Monday, November 25, 2013

In progress

We are out for Thanksgiving week, and I am very thankful for this time to rest and recharge. I am also thankful for the work we do together - here's where we left off - many good posts to come in December when we get back...


Tuesday, November 19, 2013

Clay Boards for Tabletops

I started clay works with my K-2 kids this week, and I am happy to see that the clay boards I made 3 years ago are holding up just fine. I can't recommend these highly enough if you use clay in your artroom! 
Before I made these, I had some dusty, shaggy burlap mats that left clay dust all over the table, and slid around a lot when kids tried to roll slabs and such. It was a clean up nightmare, trying to keep the tables in decent shape changing from class to class and project to project. So...
I measured my tables and realized that a single board per table would be too big and heavy, so I made two per table from thin plywood and wrapped them in canvas. Here is the back view (still really clean after 3 years!):


They are heavy enough to stay in place but not too heavy. The key is to keep the dirty sides together and the clean sides together. For example, on each table, fold one over the other like closing a book, stack them on your rolling cart, and the clean side faces up. Then roll to the next table and do the same. This keeps the dust inside. I have a little mini broom and dustpan that we sweep them with if there are a lot of crumbs. It takes a couple of minutes to pick them up and the tables are perfect for the next non-clay-using class! Here's a pic that shows the cart I store them on in the back:

If I remember correctly, it was about a $60 investment but so so worth it. You can roll coils and throw slabs until your heart is content! I remember the first few times we used them, water and slip pills caused them to bend very slightly, but keeping them stacked on top of each other solved that problem overnight. Something to try if you haven't - happy building!

Wednesday, November 13, 2013

Character Collage: Deconstruction

***UPDATE: I just added my worksheet for this lesson to my Teachers pay Teachers store! I made it slightly more generic to fit the needs of the teachers who were requesting it - hope you like it!

This project was based on the series by Thom Pastrano called "The Streets," (see it here which I discovered over at Shine Brite Zamorano ( last year - I have been anxiously awaiting the time when I could work it in to my 4th grade curriculum, and here it is! I am proud to say that most of my kids knew who the Sesame Street characters were - I wouldn't be the person I am today without PBS! (change of subject - anybody know why Blogger won't let me select phrases anymore to make a link? I'm having to insert the whole thing!)
Let me begin by saying... this one was much harder than I expected! We started out by defining the terms "realistic, abstract, and nonobjective" and looking at some examples of abstract art that used deconstruction, or taking the pieces apart and putting them back together in a new way - a challenge that many artists find very refreshing and meaningful. We even had a mini-LA lesson as we deconstructed the word "deconstruction" and found the root word and talked about the prefixes de- and re-. Confused yet? :)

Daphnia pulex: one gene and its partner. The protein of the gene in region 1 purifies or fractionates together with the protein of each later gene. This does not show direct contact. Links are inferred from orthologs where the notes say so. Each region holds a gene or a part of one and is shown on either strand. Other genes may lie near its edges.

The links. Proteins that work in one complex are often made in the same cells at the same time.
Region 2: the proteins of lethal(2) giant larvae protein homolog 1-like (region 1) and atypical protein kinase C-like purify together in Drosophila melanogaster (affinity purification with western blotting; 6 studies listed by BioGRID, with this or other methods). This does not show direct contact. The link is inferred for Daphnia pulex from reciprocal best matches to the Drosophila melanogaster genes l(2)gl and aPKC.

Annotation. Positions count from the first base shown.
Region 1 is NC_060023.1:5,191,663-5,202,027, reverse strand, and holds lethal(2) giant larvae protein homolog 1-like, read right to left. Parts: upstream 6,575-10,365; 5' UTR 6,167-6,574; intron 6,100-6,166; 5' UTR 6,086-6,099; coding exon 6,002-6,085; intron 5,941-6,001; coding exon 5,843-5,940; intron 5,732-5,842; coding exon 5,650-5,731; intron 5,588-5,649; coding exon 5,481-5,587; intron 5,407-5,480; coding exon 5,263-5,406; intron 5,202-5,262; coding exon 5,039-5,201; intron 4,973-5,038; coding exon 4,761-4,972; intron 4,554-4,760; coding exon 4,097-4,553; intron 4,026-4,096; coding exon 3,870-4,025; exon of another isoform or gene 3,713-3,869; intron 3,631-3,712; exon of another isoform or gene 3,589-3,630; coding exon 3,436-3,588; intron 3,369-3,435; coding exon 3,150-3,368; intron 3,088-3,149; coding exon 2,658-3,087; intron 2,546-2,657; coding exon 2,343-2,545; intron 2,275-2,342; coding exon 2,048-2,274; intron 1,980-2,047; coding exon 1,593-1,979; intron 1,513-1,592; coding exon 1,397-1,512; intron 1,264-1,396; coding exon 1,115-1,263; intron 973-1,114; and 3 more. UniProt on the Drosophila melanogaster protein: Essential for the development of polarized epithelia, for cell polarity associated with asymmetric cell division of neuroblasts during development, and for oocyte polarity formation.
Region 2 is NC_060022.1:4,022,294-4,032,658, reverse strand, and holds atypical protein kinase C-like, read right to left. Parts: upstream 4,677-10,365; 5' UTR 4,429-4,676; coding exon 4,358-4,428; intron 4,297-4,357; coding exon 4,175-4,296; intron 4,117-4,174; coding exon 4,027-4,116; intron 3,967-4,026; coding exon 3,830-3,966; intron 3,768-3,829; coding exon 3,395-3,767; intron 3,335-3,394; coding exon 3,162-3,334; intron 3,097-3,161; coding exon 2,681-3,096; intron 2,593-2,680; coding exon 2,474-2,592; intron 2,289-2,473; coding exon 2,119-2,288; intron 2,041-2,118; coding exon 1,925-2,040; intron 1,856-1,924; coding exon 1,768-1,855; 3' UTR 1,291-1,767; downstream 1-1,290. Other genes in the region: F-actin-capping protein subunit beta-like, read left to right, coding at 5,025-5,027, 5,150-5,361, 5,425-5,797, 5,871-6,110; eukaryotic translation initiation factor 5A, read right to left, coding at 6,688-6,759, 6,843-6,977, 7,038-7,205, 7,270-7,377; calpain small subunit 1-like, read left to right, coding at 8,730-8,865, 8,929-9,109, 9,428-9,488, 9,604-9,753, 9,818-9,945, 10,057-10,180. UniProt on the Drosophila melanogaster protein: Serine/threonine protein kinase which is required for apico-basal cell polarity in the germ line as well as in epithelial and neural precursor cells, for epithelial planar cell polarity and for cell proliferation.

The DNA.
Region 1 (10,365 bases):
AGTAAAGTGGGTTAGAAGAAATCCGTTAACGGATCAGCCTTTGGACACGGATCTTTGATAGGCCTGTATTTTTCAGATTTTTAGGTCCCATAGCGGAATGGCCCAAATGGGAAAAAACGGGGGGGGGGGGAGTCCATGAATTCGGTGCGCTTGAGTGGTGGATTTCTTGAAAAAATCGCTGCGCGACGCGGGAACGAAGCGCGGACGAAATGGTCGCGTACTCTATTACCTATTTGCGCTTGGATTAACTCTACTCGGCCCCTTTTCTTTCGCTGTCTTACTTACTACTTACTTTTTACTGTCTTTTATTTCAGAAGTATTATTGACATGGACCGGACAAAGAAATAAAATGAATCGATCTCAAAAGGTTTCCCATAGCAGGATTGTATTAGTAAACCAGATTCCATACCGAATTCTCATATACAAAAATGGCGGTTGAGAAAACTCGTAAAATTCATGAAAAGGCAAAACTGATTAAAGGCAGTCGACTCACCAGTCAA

An example of deconstruction and reorganization by Swiss artist Ursus Wehrli 
Here comes the fun part - students selected their favorite animated characters and researched them using technology. We made a planning page with thumbnails of these characters in deconstructed and reconstructed forms, and then selected the best one for our collages.


The collage step sent a few of us over the edge, as stated in their critiques - although some students really enjoyed the challenge, I appreciate it when they tell me they were disappointed they didn't get to draw or make a realistic character. And hey, abstract art isn't for everybody, but we should all understand the intention. I thought collage was the perfect medium for a hard-edge type design, but it was very time consuming and a bit frustrating for those of us not-so-fantastic cutters-and-gluers.  Next year we will definitely do this lesson again, but we may have a drawn alternative. But the good news is... we were showing off some super higher level thinking and even critiqued ourselves and our classmates at the end. One thing I keep remembering and reminding the kids - we have to take chances to get better!!!  Enjoy our deconstructed characters... I think they're great!


Monday, November 11, 2013

Blog Hopping: AOE Winter Conference - sign up!

I'm getting excited about my first conference presentation at The Art of Education's Winter Online Conference! There are a bunch of our favorite art teacher bloggers scheduled to present on some exciting and relevant topics. My topic combines an old favorite, student portfolios, with the new challenge of student-created goals and tracking growth. Collaboration is one of my favorite parts of being a teacher, and I hope that many of you will attend and share your ideas through the chat sessions!
Find out how to register and more here:

Vegetable Collage (Matisse)

Another year of some great veggie collages inspired by Collage-Master Henri Matisse - read all about it and see a nice video of Matisse in action from last year's post here!
This year we switched it up a little, using neutrals in the background. Tasty!